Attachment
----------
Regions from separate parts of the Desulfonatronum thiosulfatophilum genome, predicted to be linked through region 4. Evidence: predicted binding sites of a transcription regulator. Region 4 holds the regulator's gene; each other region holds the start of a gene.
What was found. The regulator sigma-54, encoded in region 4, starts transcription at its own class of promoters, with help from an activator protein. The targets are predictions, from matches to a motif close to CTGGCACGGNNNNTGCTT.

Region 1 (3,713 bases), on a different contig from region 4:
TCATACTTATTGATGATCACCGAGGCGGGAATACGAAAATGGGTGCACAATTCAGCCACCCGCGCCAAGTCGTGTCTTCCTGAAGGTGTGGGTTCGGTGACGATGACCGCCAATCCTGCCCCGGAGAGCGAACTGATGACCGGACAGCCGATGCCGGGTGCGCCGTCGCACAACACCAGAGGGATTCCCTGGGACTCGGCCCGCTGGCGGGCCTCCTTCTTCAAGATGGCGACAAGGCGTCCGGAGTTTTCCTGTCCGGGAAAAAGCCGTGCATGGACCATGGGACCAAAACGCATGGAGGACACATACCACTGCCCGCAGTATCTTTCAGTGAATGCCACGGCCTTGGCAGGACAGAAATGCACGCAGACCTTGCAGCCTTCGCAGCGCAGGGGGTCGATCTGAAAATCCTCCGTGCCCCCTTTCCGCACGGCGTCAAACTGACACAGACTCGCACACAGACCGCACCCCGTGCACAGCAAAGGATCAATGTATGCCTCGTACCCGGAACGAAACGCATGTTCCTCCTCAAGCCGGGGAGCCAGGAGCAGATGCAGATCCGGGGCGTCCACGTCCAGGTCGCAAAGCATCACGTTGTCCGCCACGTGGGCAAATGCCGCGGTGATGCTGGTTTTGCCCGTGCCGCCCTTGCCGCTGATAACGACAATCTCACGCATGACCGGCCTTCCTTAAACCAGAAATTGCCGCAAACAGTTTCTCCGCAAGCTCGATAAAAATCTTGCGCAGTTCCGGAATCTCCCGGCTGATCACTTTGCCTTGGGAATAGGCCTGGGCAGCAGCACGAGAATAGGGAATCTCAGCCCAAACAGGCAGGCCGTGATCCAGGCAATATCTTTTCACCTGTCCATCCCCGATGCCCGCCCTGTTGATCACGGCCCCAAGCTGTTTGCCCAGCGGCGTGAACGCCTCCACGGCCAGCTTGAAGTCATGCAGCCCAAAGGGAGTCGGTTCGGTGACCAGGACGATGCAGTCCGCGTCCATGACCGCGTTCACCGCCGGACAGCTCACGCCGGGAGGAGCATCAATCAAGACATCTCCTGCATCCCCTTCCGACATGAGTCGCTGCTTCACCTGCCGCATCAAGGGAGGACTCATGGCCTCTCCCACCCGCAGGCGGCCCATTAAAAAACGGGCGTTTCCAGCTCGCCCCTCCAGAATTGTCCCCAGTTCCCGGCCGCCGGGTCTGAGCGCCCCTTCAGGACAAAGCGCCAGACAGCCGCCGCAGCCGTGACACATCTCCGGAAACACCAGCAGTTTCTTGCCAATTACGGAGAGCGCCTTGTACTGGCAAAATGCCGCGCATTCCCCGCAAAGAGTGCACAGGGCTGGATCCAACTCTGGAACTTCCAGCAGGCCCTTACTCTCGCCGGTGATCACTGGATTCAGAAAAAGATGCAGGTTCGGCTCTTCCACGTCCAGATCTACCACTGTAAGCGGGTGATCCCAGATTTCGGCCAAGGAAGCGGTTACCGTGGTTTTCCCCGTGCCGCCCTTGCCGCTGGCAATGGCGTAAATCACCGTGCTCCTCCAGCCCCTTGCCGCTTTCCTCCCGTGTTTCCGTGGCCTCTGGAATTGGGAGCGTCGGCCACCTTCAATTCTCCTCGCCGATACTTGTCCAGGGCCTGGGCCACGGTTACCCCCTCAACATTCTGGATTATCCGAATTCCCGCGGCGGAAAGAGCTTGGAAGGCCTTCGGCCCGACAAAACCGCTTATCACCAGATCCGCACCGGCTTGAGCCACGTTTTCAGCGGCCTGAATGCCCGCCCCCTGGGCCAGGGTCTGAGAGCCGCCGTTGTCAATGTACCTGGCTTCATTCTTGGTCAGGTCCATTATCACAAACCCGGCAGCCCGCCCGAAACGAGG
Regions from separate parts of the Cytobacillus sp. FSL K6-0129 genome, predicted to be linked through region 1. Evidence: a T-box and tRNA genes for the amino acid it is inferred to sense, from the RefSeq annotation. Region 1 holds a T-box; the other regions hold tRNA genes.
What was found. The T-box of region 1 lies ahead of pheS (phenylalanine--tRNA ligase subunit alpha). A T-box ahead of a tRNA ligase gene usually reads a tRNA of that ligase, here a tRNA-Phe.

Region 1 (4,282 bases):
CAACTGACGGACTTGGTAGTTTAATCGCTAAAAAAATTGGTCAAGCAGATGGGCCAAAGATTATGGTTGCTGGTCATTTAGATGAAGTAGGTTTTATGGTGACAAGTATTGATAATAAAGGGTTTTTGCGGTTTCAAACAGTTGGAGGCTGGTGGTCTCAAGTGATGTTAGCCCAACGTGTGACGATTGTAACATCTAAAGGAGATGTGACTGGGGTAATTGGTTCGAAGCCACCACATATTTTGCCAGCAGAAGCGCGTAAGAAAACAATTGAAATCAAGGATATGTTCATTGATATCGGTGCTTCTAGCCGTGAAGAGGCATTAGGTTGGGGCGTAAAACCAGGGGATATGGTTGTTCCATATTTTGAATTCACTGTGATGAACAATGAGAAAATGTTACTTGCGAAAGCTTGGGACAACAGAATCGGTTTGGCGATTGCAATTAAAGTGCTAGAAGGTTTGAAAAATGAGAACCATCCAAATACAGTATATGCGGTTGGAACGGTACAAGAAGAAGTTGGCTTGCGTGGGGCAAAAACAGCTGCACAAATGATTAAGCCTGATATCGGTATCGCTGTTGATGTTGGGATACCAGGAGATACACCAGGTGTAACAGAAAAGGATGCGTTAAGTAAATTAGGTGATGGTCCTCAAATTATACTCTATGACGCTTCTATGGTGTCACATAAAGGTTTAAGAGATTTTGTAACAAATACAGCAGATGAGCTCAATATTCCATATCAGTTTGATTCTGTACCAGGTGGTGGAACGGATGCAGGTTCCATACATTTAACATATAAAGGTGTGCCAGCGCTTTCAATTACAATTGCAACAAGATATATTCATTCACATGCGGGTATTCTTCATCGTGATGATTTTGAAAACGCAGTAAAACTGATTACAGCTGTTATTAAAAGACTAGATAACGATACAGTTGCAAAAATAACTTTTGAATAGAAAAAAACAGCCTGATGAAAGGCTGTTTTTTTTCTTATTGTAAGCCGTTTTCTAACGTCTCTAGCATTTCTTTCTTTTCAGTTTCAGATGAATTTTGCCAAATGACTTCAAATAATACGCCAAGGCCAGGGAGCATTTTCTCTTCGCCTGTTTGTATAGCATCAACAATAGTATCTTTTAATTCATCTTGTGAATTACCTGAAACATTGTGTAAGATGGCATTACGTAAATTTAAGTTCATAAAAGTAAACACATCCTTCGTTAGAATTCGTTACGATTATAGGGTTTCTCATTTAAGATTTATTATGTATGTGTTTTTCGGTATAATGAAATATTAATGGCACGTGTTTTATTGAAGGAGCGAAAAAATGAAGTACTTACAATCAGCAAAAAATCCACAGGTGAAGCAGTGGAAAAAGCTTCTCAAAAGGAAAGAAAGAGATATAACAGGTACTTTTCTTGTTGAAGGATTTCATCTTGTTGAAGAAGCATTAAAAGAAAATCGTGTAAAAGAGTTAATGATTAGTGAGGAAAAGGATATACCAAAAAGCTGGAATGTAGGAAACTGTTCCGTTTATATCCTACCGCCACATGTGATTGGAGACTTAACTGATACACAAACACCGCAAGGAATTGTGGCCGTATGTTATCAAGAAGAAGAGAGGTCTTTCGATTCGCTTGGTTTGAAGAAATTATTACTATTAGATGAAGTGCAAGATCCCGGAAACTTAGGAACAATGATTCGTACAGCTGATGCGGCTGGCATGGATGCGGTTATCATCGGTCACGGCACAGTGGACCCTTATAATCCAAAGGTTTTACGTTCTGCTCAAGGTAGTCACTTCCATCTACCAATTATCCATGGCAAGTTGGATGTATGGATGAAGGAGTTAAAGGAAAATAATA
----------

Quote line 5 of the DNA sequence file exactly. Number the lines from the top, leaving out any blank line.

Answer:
Regions from separate parts of the Cytobacillus sp. FSL K6-0129 genome, predicted to be linked through region 1. Evidence: a T-box and tRNA genes for the amino acid it is inferred to sense, from the RefSeq annotation. Region 1 holds a T-box; the other regions hold tRNA genes.